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Renewable energy is essential to achieving sustainable development, and wind energy can provide competitively priced electricity, while helping to reduce climate change impacts. Yet its impacts on biodiversity especially in emerging market countries is poorly understood. Specifically, the risks and effects of turbine and associated powerline collisions on bird and bat populations, as well as those on habitats and ecosystems represent key knowledge gaps. In response, the authors propose a set of recommendations that could help safeguard at-risk bird and bat populations in emerging market countries, especially where regulations are lacking.

Access to reliable, sustainable and affordable energy is a prerequisite for alleviating poverty, boosting shared prosperity and safeguarding environments, with the development of renewable energy being essential to achieving this goal (World Bank, 20171). Globally, an estimated 840 million people, largely concentrated in the Global South, are without access to electricity (IEA et al. 20192). Wind energy can provide competitively priced electricity, while helping to reduce climate change impacts. At the same time, impacts on biodiversity from wind energy developments in emerging market countries is poorly understood. Specifically, the risks and effects of turbine and associated powerline collisions on bird and bat populations, as well as the effects of wind energy developments on habitats and ecosystems represent key knowledge gaps.

With wind energy predicted to grow in emerging market countries (GWEC 2020a; GWEC 2020b3), it is vital that species sensitivities be identified, and that measures be developed to mitigate the effects at the site and landscape levels. This is amplified by the high incidence of globally threatened species likely to be at risk from wind energy projects in emerging market countries. For example, of the 100 globally threatened bird and bat species predicted to be at the highest risk of collision with wind turbines, 82 and 88 percent respectively occur in the countries of the Global South (based on data in Thaxter et al. 20174). While the theoretical modelling on which these studies is based provides provisional guidance on species potentially at risk, there is a paucity of field-based data to corroborate these findings.

Compounding this, wind power is often seen as “green energy”, and regulatory planning in some emerging market countries does not require rigorous baseline biodiversity studies. Even where baseline data is available to planners, energy policies are often developed without reference to it (Gasparatos et al. 20175). Furthermore, as the sector develops, the potential for cumulative effects on susceptible species is likely to increase. This risk is particularly high along major bird migration corridors and in countries where there are clusters of wind projects located near to areas of importance for threatened (migratory or resident) bird and bat populations.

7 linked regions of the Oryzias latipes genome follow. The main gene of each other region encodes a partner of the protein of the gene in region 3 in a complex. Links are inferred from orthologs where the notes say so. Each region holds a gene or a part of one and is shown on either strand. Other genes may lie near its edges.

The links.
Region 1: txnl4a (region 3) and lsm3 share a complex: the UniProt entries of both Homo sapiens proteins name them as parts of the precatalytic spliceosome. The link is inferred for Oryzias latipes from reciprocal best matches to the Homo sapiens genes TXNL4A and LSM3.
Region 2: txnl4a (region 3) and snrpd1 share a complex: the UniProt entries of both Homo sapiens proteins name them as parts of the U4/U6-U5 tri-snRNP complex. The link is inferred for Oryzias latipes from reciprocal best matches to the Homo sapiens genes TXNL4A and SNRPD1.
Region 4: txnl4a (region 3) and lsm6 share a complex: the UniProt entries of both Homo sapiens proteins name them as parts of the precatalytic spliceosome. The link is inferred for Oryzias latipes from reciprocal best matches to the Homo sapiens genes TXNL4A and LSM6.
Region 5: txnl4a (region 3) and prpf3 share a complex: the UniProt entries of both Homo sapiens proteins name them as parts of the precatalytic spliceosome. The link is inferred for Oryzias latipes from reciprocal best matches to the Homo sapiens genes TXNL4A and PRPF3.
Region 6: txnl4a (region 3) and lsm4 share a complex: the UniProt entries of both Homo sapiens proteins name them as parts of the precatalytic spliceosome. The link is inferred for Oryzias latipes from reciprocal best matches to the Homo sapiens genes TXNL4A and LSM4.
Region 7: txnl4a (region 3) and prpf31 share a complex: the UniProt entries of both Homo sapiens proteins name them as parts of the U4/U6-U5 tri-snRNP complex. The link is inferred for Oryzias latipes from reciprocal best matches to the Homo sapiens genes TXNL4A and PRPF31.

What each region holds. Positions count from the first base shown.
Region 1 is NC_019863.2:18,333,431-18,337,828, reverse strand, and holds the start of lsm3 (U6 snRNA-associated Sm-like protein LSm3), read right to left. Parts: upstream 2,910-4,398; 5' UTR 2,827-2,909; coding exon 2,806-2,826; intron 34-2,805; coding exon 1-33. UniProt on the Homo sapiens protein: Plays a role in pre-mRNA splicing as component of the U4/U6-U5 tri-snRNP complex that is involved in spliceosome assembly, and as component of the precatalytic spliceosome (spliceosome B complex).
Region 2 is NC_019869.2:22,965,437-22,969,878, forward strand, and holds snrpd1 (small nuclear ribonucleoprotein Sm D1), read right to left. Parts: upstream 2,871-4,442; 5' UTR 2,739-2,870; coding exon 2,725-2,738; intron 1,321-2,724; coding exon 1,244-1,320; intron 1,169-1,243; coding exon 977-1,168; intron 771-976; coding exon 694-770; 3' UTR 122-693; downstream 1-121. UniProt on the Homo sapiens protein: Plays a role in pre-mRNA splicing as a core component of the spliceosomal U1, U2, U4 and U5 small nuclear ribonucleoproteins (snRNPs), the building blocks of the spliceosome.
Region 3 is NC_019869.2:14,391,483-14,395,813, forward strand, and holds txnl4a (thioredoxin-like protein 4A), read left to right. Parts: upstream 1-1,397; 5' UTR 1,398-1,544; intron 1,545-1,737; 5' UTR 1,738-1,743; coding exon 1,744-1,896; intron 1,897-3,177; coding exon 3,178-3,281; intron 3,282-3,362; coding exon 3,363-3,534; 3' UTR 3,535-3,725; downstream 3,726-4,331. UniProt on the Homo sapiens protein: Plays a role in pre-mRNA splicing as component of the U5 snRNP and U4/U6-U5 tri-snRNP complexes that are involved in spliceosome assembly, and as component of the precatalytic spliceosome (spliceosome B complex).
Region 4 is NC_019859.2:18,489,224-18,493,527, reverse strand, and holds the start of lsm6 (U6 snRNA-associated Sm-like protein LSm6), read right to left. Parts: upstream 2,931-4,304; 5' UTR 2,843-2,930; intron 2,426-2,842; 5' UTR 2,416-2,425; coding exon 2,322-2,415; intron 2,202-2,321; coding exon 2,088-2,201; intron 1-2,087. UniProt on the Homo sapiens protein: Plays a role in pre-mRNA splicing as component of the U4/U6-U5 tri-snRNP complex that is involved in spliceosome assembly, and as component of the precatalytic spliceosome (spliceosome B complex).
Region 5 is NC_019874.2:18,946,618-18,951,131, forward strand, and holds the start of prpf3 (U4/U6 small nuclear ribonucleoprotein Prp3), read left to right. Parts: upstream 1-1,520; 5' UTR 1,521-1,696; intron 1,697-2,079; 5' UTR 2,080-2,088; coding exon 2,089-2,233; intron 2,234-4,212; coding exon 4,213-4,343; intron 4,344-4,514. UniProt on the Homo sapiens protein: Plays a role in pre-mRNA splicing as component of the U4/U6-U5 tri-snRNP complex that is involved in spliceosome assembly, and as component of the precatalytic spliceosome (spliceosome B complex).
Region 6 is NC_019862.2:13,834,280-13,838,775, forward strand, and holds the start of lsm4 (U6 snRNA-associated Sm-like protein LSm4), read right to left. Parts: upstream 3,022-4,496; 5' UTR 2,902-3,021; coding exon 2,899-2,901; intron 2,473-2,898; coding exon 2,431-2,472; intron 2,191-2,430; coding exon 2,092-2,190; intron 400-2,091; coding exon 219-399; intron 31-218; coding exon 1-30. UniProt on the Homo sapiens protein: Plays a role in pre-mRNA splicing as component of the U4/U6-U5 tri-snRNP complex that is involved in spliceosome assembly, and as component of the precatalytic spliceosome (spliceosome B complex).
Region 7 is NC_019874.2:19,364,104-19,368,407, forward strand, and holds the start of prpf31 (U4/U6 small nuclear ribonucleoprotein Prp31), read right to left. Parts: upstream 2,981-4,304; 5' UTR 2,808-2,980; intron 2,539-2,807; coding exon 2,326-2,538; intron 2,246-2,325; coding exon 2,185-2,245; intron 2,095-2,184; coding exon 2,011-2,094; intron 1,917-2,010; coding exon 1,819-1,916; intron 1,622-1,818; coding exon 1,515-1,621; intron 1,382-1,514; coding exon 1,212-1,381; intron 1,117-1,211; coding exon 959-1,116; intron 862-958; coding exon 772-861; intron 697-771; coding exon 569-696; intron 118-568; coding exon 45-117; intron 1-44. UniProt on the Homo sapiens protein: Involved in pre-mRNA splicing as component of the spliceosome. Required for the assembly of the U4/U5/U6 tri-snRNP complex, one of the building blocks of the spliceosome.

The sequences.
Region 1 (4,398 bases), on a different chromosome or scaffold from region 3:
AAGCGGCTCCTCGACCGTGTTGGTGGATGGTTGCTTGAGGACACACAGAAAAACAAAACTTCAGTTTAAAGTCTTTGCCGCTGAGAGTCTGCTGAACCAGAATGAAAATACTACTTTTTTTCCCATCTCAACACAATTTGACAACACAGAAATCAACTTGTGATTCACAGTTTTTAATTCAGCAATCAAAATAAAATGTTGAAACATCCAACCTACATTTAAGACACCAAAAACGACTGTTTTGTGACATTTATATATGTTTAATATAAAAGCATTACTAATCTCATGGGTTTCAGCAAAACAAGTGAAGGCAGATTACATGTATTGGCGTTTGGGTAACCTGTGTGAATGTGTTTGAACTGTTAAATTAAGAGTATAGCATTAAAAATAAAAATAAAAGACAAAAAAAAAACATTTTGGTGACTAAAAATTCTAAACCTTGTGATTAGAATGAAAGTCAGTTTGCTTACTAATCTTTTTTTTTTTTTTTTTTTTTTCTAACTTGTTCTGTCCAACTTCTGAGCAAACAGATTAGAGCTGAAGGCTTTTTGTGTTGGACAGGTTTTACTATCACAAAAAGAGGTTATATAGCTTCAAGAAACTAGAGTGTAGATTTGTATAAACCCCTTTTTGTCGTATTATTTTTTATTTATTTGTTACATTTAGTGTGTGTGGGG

Safeguarding biodiversity and optimizing power output from wind energy should be viewed as being mutually beneficial, but this cannot be achieved without a coordinated approach to wind energy planning that places biodiversity on a par with other aspects. Given this backdrop, we offer five recommendations that could help safeguard at-risk bird and bat populations in emerging market countries, especially those where regulations are lacking.


  1. Strategic landscape planning: Sectoral planning for wind energy often focuses on resource potential and other technical At the International Finance Corporation (IFC), we are piloting approaches to integrate environ- mental and social (E&S) aspects into sectoral planning alongside technical considerations. This approach aims to identify the least risk and highest potential wind power projects before competitive Independent Power Producer (IPP) auctions take place. For biodiversity, this includes consideration of occurrences of threatened bird and bat species in addition to other factors. An integrated technical, environ- mental and social landscape planning approach would allow governments to focus wind energy development in areas away from the highest E&S risk sites, so that more bankable projects could be brought to the market, subject to on-site environmental and social assessments. Such an approach also facilitates communi- cation and understanding between technical and E&S professionals within government, private sector, financiers and consultancy firms.
  2. Integrating biodiversity into tendering packages and power purchase agreements: The power purchase agreement (PPA) negotiated by the wind power producer and the government (or other offtaker) stipulates, among other things, how much electricity will be produced and its cost, or ‘tariff’. As developers typically secure financing after a PPA has been signed, the E&S policies of private sector financiers are generally not factored into the Embedding E&S requirements, including for biodiversity, within the PPA itself and within government tendering packages would mean that to be competitive, those participating in a tender would need to demonstrate their commitment to good biodiversity management practices. Importantly, it also means that the IPP would cost their tariff considering E&S (and biodiversity) management, rather than it being an add-on required by financiers, after the tariff is already set. Embedding strong biodiversity requirements into PPAs may be the most effective way to transform a market, other than changes to the regulatory framework itself.